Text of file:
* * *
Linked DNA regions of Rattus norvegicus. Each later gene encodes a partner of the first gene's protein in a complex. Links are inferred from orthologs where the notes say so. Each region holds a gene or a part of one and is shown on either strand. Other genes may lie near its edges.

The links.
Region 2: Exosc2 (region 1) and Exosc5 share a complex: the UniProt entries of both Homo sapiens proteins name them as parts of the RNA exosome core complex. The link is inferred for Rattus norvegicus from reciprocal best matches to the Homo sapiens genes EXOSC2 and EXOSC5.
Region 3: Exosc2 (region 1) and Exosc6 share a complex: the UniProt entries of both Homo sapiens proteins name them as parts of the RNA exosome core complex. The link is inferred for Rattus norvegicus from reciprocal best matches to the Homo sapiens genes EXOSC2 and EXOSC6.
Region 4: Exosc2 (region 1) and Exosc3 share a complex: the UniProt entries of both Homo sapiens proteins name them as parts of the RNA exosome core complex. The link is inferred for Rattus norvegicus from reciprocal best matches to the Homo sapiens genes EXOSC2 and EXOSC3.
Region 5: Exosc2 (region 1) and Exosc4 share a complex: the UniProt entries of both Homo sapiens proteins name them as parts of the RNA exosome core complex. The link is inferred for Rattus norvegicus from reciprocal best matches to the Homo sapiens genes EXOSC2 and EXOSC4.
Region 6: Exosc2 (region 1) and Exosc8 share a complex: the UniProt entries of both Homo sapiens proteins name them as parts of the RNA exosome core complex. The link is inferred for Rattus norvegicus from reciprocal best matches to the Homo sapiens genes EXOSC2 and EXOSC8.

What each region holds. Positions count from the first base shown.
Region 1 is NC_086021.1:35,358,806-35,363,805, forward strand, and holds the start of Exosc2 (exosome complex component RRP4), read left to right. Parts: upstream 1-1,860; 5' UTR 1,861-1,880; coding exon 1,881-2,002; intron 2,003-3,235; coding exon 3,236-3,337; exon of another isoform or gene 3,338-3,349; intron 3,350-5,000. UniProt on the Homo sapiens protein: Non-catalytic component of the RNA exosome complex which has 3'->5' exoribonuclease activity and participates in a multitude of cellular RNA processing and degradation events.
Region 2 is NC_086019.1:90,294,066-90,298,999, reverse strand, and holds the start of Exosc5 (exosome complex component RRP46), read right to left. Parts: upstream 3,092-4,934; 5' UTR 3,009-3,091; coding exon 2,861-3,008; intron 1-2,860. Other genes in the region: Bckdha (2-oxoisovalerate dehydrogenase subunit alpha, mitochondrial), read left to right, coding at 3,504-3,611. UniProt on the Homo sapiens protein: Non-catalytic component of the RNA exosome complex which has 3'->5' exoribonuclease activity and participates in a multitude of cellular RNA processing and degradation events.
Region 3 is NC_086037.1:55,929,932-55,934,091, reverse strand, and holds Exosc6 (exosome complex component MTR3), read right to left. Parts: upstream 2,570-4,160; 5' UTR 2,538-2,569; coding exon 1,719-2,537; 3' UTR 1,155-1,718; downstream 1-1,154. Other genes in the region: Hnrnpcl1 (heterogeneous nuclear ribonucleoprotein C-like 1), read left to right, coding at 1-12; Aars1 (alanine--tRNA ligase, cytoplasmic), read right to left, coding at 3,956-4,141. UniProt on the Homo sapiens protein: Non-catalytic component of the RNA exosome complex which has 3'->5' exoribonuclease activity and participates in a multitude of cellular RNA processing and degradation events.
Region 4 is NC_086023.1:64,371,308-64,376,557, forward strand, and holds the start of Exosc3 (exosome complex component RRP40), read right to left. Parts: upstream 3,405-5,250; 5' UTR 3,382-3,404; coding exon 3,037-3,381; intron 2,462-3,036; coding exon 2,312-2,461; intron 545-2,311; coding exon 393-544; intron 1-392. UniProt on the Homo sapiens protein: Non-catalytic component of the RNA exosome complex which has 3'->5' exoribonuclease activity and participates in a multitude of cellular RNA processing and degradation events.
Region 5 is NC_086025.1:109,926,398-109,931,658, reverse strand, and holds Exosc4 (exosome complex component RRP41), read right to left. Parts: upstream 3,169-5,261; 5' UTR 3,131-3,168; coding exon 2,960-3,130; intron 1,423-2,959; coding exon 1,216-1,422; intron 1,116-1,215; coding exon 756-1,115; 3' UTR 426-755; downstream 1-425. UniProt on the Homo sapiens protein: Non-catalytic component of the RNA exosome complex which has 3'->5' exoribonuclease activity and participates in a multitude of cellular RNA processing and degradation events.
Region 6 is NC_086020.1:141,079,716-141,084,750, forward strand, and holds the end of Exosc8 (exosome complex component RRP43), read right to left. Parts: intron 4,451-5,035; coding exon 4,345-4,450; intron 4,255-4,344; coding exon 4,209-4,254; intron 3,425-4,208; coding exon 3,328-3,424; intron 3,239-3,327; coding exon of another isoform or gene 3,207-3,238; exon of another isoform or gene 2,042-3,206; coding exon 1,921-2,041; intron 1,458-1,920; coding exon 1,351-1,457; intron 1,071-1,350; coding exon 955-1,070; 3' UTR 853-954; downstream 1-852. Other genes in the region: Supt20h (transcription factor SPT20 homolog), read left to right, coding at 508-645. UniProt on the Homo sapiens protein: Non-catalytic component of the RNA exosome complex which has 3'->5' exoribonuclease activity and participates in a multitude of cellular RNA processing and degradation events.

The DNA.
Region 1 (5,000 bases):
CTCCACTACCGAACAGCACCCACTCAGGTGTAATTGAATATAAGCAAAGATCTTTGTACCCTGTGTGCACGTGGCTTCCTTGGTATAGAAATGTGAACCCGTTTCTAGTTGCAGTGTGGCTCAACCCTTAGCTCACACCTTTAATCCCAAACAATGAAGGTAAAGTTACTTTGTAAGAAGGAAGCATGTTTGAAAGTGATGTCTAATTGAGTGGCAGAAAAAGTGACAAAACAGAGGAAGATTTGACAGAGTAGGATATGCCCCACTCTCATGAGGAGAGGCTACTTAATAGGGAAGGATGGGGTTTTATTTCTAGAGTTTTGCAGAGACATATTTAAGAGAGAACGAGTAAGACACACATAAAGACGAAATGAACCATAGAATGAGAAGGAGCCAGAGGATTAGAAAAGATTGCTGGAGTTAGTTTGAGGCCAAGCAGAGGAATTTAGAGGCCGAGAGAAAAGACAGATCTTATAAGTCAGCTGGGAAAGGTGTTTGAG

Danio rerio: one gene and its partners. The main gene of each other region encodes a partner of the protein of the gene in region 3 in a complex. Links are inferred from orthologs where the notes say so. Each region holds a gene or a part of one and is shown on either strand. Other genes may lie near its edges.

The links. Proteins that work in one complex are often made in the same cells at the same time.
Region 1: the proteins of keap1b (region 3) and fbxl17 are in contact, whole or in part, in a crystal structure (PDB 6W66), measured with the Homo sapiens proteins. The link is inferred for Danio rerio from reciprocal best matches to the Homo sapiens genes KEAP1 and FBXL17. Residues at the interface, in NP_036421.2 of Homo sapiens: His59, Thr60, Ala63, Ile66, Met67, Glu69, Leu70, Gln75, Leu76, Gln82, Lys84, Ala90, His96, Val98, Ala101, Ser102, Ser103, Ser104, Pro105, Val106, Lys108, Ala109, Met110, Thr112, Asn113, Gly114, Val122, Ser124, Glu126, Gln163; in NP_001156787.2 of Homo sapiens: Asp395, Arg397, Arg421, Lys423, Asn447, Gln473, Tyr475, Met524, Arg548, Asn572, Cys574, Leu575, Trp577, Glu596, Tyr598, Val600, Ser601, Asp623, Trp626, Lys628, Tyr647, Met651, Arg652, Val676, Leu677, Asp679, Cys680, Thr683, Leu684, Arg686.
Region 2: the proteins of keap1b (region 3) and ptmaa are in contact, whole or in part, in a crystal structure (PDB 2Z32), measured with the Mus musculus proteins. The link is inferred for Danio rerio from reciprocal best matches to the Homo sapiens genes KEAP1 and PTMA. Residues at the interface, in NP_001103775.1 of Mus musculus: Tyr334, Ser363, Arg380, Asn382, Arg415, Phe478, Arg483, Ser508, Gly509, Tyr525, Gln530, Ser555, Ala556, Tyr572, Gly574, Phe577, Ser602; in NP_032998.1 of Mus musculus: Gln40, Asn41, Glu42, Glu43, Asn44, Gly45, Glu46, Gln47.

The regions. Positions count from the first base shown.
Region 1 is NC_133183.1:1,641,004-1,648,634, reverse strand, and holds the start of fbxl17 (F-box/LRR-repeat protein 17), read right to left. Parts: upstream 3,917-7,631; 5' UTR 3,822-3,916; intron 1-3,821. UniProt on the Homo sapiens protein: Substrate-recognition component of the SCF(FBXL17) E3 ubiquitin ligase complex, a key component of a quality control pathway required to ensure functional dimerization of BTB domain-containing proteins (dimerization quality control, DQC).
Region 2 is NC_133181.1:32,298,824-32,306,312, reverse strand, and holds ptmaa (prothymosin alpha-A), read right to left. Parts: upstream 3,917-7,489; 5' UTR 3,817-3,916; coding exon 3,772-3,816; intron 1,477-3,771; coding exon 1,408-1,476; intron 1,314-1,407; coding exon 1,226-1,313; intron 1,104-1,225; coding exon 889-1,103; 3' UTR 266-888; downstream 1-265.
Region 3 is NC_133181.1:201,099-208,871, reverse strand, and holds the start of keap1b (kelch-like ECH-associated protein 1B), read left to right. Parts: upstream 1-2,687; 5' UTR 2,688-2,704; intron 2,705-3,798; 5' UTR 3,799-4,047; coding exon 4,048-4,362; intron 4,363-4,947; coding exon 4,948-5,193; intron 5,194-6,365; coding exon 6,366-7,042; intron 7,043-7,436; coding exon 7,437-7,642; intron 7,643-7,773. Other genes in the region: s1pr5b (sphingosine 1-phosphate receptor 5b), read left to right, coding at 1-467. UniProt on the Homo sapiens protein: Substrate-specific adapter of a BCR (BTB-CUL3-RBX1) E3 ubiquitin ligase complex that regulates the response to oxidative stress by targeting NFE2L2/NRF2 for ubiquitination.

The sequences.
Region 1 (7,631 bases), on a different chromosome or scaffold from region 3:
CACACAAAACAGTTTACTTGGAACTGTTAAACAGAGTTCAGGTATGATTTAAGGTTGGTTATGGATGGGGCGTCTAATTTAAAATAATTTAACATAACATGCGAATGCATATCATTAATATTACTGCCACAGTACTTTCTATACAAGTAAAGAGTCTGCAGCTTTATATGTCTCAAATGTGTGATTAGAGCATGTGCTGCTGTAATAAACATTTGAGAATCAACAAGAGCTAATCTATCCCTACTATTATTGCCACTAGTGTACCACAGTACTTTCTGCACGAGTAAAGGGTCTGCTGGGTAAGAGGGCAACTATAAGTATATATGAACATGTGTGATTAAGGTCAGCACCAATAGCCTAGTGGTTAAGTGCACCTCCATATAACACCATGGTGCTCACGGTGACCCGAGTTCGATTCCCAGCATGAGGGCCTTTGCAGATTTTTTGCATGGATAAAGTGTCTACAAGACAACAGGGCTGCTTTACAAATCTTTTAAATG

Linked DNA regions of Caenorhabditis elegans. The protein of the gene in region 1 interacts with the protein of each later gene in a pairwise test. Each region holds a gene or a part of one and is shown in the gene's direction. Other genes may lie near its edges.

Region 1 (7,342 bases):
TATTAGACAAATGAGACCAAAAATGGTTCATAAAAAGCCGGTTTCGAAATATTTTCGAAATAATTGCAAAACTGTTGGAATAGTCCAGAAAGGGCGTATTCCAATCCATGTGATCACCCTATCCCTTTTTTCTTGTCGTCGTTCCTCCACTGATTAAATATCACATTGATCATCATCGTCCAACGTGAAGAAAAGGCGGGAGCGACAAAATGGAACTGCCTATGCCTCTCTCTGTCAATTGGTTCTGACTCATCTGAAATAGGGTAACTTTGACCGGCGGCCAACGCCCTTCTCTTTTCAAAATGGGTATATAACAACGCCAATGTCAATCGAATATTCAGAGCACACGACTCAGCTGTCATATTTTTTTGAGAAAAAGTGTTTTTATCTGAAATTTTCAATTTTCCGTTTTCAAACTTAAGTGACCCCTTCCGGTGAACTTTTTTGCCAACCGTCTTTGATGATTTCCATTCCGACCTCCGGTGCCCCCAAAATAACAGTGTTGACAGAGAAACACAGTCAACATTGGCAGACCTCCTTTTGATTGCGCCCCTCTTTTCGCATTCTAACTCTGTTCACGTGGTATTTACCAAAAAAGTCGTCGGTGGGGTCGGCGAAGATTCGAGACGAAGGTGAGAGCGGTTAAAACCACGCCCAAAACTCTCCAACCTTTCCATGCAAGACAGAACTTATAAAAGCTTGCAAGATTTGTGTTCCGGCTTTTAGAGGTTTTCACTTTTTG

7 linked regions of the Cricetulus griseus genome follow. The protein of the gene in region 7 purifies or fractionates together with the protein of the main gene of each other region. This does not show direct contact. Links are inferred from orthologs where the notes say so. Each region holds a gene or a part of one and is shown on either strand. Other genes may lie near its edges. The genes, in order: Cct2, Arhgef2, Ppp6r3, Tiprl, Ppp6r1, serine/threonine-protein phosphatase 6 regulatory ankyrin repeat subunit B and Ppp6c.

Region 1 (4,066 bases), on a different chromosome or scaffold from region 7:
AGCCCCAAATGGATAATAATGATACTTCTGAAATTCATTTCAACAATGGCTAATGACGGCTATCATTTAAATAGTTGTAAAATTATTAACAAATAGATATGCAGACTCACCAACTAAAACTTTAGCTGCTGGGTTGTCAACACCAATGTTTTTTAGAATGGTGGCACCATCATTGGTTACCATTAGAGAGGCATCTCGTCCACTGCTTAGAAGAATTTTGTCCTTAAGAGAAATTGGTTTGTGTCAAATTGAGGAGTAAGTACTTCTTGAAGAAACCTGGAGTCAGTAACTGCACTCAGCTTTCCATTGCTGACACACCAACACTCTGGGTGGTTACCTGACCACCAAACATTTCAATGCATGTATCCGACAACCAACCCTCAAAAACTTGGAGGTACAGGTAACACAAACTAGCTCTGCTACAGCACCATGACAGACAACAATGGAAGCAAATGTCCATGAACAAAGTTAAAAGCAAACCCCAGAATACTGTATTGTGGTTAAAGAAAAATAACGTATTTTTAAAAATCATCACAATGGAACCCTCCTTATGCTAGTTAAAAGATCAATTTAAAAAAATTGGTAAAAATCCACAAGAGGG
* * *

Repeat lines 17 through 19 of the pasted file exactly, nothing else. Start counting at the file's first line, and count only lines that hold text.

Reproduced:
CTCCACTACCGAACAGCACCCACTCAGGTGTAATTGAATATAAGCAAAGATCTTTGTACCCTGTGTGCACGTGGCTTCCTTGGTATAGAAATGTGAACCCGTTTCTAGTTGCAGTGTGGCTCAACCCTTAGCTCACACCTTTAATCCCAAACAATGAAGGTAAAGTTACTTTGTAAGAAGGAAGCATGTTTGAAAGTGATGTCTAATTGAGTGGCAGAAAAAGTGACAAAACAGAGGAAGATTTGACAGAGTAGGATATGCCCCACTCTCATGAGGAGAGGCTACTTAATAGGGAAGGATGGGGTTTTATTTCTAGAGTTTTGCAGAGACATATTTAAGAGAGAACGAGTAAGACACACATAAAGACGAAATGAACCATAGAATGAGAAGGAGCCAGAGGATTAGAAAAGATTGCTGGAGTTAGTTTGAGGCCAAGCAGAGGAATTTAGAGGCCGAGAGAAAAGACAGATCTTATAAGTCAGCTGGGAAAGGTGTTTGAG

Danio rerio: one gene and its partners. The main gene of each other region encodes a partner of the protein of the gene in region 3 in a complex. Links are inferred from orthologs where the notes say so. Each region holds a gene or a part of one and is shown on either strand. Other genes may lie near its edges.

The links. Proteins that work in one complex are often made in the same cells at the same time.